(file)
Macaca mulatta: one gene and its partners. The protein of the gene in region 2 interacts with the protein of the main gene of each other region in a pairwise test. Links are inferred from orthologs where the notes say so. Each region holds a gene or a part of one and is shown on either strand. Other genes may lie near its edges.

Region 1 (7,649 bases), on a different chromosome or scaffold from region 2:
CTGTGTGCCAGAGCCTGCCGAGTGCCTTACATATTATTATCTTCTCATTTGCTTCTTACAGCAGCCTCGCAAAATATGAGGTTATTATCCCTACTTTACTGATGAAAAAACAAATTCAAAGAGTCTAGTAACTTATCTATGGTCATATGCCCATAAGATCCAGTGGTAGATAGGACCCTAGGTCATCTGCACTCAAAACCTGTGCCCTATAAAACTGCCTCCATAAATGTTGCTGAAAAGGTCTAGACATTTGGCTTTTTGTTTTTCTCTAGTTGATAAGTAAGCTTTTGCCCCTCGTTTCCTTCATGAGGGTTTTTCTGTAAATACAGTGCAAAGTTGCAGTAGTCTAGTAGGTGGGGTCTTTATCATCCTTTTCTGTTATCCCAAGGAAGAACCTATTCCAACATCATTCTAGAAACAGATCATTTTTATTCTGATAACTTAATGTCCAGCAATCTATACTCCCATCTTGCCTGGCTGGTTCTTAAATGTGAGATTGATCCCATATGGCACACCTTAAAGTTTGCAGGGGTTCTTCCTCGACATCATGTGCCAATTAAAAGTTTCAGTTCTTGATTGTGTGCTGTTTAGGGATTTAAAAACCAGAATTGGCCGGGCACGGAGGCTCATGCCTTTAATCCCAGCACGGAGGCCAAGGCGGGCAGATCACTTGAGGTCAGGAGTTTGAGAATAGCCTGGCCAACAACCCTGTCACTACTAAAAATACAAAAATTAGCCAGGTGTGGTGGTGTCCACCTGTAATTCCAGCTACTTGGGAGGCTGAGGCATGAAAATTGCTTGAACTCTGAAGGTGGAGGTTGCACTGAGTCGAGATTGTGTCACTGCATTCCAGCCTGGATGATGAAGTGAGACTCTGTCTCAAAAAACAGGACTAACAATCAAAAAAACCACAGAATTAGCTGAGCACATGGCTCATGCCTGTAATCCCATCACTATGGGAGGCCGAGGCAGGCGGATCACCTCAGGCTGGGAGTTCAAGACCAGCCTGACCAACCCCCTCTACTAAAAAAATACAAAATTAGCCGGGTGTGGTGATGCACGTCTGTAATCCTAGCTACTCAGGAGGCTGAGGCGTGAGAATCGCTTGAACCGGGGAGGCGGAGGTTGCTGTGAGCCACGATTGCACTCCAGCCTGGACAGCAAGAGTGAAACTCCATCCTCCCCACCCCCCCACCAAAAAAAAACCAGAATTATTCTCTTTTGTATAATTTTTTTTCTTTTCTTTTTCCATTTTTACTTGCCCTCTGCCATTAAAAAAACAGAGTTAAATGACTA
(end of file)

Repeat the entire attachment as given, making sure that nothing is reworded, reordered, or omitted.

Macaca mulatta: one gene and its partners. The protein of the gene in region 2 interacts with the protein of the main gene of each other region in a pairwise test. Links are inferred from orthologs where the notes say so. Each region holds a gene or a part of one and is shown on either strand. Other genes may lie near its edges.

Region 1 (7,649 bases), on a different chromosome or scaffold from region 2:
CTGTGTGCCAGAGCCTGCCGAGTGCCTTACATATTATTATCTTCTCATTTGCTTCTTACAGCAGCCTCGCAAAATATGAGGTTATTATCCCTACTTTACTGATGAAAAAACAAATTCAAAGAGTCTAGTAACTTATCTATGGTCATATGCCCATAAGATCCAGTGGTAGATAGGACCCTAGGTCATCTGCACTCAAAACCTGTGCCCTATAAAACTGCCTCCATAAATGTTGCTGAAAAGGTCTAGACATTTGGCTTTTTGTTTTTCTCTAGTTGATAAGTAAGCTTTTGCCCCTCGTTTCCTTCATGAGGGTTTTTCTGTAAATACAGTGCAAAGTTGCAGTAGTCTAGTAGGTGGGGTCTTTATCATCCTTTTCTGTTATCCCAAGGAAGAACCTATTCCAACATCATTCTAGAAACAGATCATTTTTATTCTGATAACTTAATGTCCAGCAATCTATACTCCCATCTTGCCTGGCTGGTTCTTAAATGTGAGATTGATCCCATATGGCACACCTTAAAGTTTGCAGGGGTTCTTCCTCGACATCATGTGCCAATTAAAAGTTTCAGTTCTTGATTGTGTGCTGTTTAGGGATTTAAAAACCAGAATTGGCCGGGCACGGAGGCTCATGCCTTTAATCCCAGCACGGAGGCCAAGGCGGGCAGATCACTTGAGGTCAGGAGTTTGAGAATAGCCTGGCCAACAACCCTGTCACTACTAAAAATACAAAAATTAGCCAGGTGTGGTGGTGTCCACCTGTAATTCCAGCTACTTGGGAGGCTGAGGCATGAAAATTGCTTGAACTCTGAAGGTGGAGGTTGCACTGAGTCGAGATTGTGTCACTGCATTCCAGCCTGGATGATGAAGTGAGACTCTGTCTCAAAAAACAGGACTAACAATCAAAAAAACCACAGAATTAGCTGAGCACATGGCTCATGCCTGTAATCCCATCACTATGGGAGGCCGAGGCAGGCGGATCACCTCAGGCTGGGAGTTCAAGACCAGCCTGACCAACCCCCTCTACTAAAAAAATACAAAATTAGCCGGGTGTGGTGATGCACGTCTGTAATCCTAGCTACTCAGGAGGCTGAGGCGTGAGAATCGCTTGAACCGGGGAGGCGGAGGTTGCTGTGAGCCACGATTGCACTCCAGCCTGGACAGCAAGAGTGAAACTCCATCCTCCCCACCCCCCCACCAAAAAAAAACCAGAATTATTCTCTTTTGTATAATTTTTTTTCTTTTCTTTTTCCATTTTTACTTGCCCTCTGCCATTAAAAAAACAGAGTTAAATGACTA